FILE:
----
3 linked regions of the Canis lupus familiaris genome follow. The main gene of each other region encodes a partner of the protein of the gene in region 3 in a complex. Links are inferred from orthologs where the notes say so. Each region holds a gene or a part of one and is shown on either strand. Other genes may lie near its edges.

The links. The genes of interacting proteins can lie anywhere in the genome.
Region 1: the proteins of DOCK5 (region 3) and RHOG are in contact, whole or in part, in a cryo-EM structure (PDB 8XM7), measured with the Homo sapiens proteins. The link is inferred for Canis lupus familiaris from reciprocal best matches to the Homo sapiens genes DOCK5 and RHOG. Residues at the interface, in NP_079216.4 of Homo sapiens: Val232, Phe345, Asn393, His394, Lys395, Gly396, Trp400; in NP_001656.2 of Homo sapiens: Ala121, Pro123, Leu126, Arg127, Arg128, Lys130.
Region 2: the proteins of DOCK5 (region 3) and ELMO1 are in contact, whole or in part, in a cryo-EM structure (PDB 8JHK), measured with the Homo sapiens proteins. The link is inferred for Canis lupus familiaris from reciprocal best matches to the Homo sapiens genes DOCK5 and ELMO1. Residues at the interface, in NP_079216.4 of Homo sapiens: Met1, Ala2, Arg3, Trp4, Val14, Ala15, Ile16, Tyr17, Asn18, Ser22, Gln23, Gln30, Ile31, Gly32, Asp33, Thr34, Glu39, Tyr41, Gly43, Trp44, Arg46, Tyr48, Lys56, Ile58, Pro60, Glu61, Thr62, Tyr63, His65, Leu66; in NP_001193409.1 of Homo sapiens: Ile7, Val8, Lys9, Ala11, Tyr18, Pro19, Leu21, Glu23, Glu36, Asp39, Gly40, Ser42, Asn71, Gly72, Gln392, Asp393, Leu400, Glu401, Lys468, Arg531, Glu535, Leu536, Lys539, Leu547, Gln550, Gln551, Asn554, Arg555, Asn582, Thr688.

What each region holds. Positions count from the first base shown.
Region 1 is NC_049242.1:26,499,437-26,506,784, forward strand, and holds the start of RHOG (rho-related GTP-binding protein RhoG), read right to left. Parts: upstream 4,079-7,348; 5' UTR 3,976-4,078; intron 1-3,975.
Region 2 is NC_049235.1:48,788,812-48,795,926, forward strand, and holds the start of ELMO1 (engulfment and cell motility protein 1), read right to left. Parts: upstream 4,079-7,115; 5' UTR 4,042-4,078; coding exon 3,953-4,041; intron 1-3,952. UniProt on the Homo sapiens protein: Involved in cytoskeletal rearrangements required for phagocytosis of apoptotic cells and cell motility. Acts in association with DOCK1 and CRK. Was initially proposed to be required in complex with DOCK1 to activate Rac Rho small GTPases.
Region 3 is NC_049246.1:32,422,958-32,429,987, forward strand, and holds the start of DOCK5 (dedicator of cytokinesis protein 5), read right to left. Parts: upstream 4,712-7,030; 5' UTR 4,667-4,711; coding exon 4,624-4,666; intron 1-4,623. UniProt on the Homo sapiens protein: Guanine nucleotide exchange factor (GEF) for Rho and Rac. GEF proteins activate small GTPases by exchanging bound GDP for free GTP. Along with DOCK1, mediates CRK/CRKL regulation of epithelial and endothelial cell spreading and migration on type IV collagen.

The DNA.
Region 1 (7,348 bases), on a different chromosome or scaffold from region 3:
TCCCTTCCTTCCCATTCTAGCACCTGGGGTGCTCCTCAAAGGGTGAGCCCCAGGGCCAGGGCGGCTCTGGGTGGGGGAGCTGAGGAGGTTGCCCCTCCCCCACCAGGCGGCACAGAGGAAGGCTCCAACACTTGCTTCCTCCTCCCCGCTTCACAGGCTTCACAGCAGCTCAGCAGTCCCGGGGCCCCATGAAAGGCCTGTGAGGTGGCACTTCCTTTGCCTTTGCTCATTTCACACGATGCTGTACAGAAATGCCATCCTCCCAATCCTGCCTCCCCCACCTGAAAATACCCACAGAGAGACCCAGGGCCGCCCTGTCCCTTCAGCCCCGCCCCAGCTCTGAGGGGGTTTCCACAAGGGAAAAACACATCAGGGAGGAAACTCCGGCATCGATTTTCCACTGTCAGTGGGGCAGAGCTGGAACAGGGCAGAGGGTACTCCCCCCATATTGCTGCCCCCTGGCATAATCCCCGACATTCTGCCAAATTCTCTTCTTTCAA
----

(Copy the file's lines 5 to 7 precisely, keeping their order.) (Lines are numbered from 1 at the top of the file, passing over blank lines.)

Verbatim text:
What each region holds. Positions count from the first base shown.
Region 1 is NC_049242.1:26,499,437-26,506,784, forward strand, and holds the start of RHOG (rho-related GTP-binding protein RhoG), read right to left. Parts: upstream 4,079-7,348; 5' UTR 3,976-4,078; intron 1-3,975.
Region 2 is NC_049235.1:48,788,812-48,795,926, forward strand, and holds the start of ELMO1 (engulfment and cell motility protein 1), read right to left. Parts: upstream 4,079-7,115; 5' UTR 4,042-4,078; coding exon 3,953-4,041; intron 1-3,952. UniProt on the Homo sapiens protein: Involved in cytoskeletal rearrangements required for phagocytosis of apoptotic cells and cell motility. Acts in association with DOCK1 and CRK. Was initially proposed to be required in complex with DOCK1 to activate Rac Rho small GTPases.